“Okay,” I said, “I’ll give it a shot.” And I traded in some old games to pick it up with the PSVR Aim Controller.

Holy shit. This game is something special.

I don’t stay up until 3am anymore playing competitive shooters. I haven’t enjoyed the genre since before Call of Duty Infinite Warfare. I jumped off online shooters somewhere after the release of Raven Software’s Original reboot of Wolfenstein. Not since the days of  8th grade, gathering four of my friends in a cramped, stinky room to play Goldeneye have I been this addicted to the thrill of an online shootout.

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Source: Sony Interactive Entertainment

I don’t say this lightly and this is without hyperbole, but Firewall Zero Hour could completely transform the VR platform. Which is one of the reasons I’m writing about the game. I want more people to play it, because I want the developers to be rewarded for their hard work. I want more game modes, weapons, maps and updates, and I want them for years to come.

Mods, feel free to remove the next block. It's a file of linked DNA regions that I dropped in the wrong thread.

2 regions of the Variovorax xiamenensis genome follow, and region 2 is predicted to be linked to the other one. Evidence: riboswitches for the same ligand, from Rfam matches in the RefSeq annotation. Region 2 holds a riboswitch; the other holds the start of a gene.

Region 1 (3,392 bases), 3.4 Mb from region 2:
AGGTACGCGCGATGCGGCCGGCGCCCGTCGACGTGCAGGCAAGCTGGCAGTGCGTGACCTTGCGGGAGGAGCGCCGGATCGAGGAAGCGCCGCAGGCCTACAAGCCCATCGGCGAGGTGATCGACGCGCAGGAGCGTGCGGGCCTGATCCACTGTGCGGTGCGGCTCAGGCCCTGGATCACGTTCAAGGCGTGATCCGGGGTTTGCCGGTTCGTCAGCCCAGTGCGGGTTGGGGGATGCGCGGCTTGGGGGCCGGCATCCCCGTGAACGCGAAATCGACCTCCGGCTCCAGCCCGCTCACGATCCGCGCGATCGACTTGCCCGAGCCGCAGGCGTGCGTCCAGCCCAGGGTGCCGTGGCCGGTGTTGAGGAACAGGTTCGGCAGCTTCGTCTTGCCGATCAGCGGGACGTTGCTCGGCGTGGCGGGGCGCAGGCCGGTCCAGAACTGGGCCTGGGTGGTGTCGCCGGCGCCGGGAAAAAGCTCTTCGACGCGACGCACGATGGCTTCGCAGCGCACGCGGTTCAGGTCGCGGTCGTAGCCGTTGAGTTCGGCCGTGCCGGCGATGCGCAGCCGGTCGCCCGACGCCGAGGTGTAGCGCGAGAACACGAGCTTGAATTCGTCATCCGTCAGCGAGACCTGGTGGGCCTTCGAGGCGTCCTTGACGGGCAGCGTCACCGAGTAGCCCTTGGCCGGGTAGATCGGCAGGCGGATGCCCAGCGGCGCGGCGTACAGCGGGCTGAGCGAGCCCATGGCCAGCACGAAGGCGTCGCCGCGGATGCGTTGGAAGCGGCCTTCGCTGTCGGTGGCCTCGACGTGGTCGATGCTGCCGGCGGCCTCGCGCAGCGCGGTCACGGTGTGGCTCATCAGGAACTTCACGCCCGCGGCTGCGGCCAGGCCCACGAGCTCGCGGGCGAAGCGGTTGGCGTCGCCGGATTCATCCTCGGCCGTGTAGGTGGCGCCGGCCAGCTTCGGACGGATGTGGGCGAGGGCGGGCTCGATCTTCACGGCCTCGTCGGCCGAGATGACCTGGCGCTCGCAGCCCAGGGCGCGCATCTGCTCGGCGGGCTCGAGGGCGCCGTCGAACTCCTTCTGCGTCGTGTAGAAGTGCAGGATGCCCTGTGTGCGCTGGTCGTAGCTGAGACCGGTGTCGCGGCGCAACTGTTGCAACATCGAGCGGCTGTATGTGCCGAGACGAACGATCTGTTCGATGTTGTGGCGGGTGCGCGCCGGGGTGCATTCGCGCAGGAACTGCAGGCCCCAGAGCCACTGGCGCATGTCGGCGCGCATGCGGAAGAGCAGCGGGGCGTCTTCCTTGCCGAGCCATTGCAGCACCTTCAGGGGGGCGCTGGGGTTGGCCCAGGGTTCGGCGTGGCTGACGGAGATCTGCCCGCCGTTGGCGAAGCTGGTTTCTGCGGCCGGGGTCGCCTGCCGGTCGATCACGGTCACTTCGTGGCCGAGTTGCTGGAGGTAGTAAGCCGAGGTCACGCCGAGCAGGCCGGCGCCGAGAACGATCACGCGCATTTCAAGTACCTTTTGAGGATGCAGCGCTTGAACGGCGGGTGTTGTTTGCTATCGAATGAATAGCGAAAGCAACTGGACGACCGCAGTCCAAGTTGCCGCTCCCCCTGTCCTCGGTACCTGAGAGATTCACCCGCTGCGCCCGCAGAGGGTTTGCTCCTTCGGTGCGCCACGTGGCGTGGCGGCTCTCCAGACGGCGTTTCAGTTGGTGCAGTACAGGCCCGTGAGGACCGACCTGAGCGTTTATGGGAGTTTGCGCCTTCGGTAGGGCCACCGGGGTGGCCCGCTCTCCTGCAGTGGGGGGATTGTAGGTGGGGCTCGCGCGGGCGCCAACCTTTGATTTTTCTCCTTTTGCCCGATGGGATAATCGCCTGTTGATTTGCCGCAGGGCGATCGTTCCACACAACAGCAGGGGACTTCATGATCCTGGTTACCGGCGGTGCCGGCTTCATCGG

The only downfall I can point out about the game is player base. It can take a minute or five to get into a match because everyone is teaming up with their bros and broettes instead of playing public matchmaking. And because you can only earn the in-game currency of Crypto (sigh), needed to purchase new guns and attachments, through online matches, it’s a wait you have to endure to explore all the game has to offer.

What the developers of this game have managed to do is combine all the pros of VR with very few of the detractors. There is a bug with tracking on the Aim controller sometimes, with a noticeable “left drift” when aiming down the barrel, but a shake of the controller usually fixes this. If not, you can simply turn the controller off and on again (quickly! Because your whole team can be wiped out in seconds if you’re not paying attention). These issues pale in comparison to the best the game has to offer.